Arduous, I've had the same concerns about localism. We can't grown bananas or coffee. Central America can. They need our busness. So long as it's fairly grown, I'm going to buy it. I know there are transpotation costs. I'll bet Marco Polo charged an arm and a leg for those spices he brought back, too! But aren't we glad he helped introduce the East and the West?
I would love to read this book, so please put me in the drawing. Thanks!
Great review, Arduous. I feel similar to you about the book. I'm almost finished with my severely overdue library copy so no need to add me to your drawing. Though a month ago migh have been nice, ahem! ;-)
Anyway, I too resisted reading Deep Economy. I'm glad Melinda and Burbs finally urged me in to reading it because I think it a worthwhile read. Some of his ideas are fascinating, some may not work so much. I will say that I still struggle with China and other pre-industrialized countries. Certainly we want standards of living there in increase but the world really can't handle everyone at or near the Western standard of living. I think we (Westerners) need to reduce our standard of living dramatically and then maybe we can all meet there. I don't know. But I will say this. We don't all need cars and a plate full of meat twice a day. We do all need clean burning public transportation, an appreciation for food grown near us that tastes fresher and keeps local agricultural land undeveloped.
Good food for thought and, for anyone thinking about reading this book, I second Arduous' recommendation. It is a worthwhile read. Heck, Burbanmom ranks it at her number 1 book. Throw your name in the hat already.
Count me in. :)
I read "Deep Economy' this past spring and enjoyed it. Excellent review by the way. I think you're right on. I also enjoyed the chapter about how the cubans have revamped their food sources. Amazing!
I'm interested. Thanks!
Count me in for the drawing. I like reading this sort of thing as long as it is not too heavy (small children sap my resources these days). It would be a break from reading my way through the books that my parents weeded from their house by bringing them to ours.
Don't enter me in the drawing --you've read my review :) -- but I thought you did a really nice job in your review.
I enjoyed the part about Cuba as well, and it confirmed what I'd previously heard about the agriculture in Cuba. Just this morning, though, I came across an article that was talking about how Cuba is having a food shortage or something, so I wonder what's up. Anyway, great job.
Rad. A giveaway with a purpose. I am so in.
Hmm. Natalie Jane sounds like a very familiar name to me! :-)
Love the review, Arduous. I totally felt that McKibben often didn't quite make his own point - like I could see the connections, but neither he (nor I as the reader) ever fully put the whole puzzle together. I mean, I got what he was saying, but I always felt like there was some unnamed element missing in his argument. And, I agree that the usage of anecdotes got a little laborious at the end. I was really hoping for a much stronger finish.
All that said, I would still rate the book as one of my favorites! The portion about Cuba was very moving for me. It gave me so much hope.
But, I'm struggling through Break Through. I really do think that the order you read these two books makes a huge difference!!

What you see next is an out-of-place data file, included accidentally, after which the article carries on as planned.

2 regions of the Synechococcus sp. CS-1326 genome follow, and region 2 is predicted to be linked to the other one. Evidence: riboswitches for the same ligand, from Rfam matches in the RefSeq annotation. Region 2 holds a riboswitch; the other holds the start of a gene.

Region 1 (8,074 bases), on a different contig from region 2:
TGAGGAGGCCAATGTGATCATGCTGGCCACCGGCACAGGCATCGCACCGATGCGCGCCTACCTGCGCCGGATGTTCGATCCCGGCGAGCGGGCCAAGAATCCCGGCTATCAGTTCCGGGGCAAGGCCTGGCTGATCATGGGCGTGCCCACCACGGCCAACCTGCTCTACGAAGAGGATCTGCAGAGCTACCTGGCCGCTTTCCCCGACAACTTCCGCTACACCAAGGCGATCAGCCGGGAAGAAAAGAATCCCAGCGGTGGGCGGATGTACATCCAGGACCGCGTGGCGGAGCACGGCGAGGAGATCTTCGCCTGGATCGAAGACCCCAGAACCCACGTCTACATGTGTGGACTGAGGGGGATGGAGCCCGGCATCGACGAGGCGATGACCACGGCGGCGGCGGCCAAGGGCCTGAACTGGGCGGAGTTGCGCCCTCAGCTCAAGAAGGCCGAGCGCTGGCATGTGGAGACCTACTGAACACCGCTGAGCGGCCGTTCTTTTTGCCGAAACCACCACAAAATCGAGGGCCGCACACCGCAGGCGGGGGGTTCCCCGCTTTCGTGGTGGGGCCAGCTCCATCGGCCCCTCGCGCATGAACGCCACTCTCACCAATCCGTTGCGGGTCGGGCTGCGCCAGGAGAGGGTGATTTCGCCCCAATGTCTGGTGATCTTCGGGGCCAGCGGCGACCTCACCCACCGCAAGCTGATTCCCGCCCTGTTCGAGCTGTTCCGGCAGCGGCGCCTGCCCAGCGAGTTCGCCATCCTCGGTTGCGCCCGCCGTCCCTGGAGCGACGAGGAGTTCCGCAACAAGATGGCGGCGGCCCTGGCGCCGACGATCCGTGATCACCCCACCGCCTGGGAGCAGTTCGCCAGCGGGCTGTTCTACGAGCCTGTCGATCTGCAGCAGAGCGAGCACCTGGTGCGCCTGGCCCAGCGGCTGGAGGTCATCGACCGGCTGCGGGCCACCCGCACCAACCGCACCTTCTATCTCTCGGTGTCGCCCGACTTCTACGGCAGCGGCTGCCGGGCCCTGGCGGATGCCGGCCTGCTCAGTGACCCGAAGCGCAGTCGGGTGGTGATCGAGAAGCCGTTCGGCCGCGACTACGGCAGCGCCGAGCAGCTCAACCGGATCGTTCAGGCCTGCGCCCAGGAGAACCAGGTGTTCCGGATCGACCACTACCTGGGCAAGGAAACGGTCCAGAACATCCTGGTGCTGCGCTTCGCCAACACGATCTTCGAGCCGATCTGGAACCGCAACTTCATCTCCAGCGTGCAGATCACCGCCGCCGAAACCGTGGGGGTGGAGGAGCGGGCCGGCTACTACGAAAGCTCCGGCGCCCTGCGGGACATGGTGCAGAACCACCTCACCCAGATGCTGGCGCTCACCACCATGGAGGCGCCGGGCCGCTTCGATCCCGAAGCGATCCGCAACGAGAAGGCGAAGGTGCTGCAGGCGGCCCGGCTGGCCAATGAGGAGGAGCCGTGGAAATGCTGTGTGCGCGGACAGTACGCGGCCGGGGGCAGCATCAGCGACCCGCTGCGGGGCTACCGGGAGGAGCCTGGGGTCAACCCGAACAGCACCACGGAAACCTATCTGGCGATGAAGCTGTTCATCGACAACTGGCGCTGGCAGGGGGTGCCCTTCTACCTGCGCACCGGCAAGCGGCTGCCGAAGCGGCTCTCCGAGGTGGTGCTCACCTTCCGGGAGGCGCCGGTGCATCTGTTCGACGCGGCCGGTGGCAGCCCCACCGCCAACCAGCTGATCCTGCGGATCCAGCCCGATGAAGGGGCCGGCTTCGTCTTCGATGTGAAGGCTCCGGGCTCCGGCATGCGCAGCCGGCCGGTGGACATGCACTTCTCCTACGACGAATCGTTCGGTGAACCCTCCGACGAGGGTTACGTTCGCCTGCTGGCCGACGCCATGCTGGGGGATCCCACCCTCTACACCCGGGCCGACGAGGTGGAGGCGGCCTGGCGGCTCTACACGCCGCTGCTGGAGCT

Excellent review, but withhold my comment from the drawing- - -I'd love to give somebody else the chance. Shan
Sounds good, count me in please.
Sounds like a great read - please enter me! :)
Just a thought here on buying local: I went to my farmers market to get corn and tomatoes and was at sticker shock. $1 an ear and this included the green worm on each and every ear and $3/lb for tomatoes! Now I am all for buying local but I am not stupid nor rich. I am wondering if some of my local farmer are taking advantage of the stressed economy. Glad I have my own garden, I will stick to only eating from my back yard.
Interesting review, Arduous! I, too, found this book to have flaws. But overall, for me it was a very refreshing read because it stated the major worldwide problems and then offered up tangible answers to those problems - which is a rarity. I guess I am done reading about problems without solutions. So for that reason, I loved reading it and recommended it to others.
count me in
Arduous, thanks for the post! I was wondering if you'd consider writing a review of Breakthrough (even though its been a while). I'm a few chapters into and and really enjoy their writing -- in general I think they are lesser known, so I'd love to see them get some attention!!
Joyce, I think about this problem all the time. Partly because I love avocados so much and partly because I know and I am told that there are some foods that we downright shouldn't be eating, depending on where we live.
A story: I was in a class about local food in college, and on the very last day our professor/farmer asked us for our last reflections. One boy in the class struggled to admit this, but he said this, "I see all the benefits to eating locally and I like the things we've been talking about in this class. But I can't help but wonder, what about the trucking industry? Would we just let it collapse if we only ate local foods, because that's alot of jobs..." And inside, while I felt strangely elitist thinking this, I was like, "Don't we want the trucking industry to collapse? I mean, seriously, as long as its replaced by something else, I don't know if many truckers would be upset if all the sudden there were better jobs near their homes and families." Clearly, I was frustrated at the boy's comment.
Sorry for the long comment, just wanted to share that!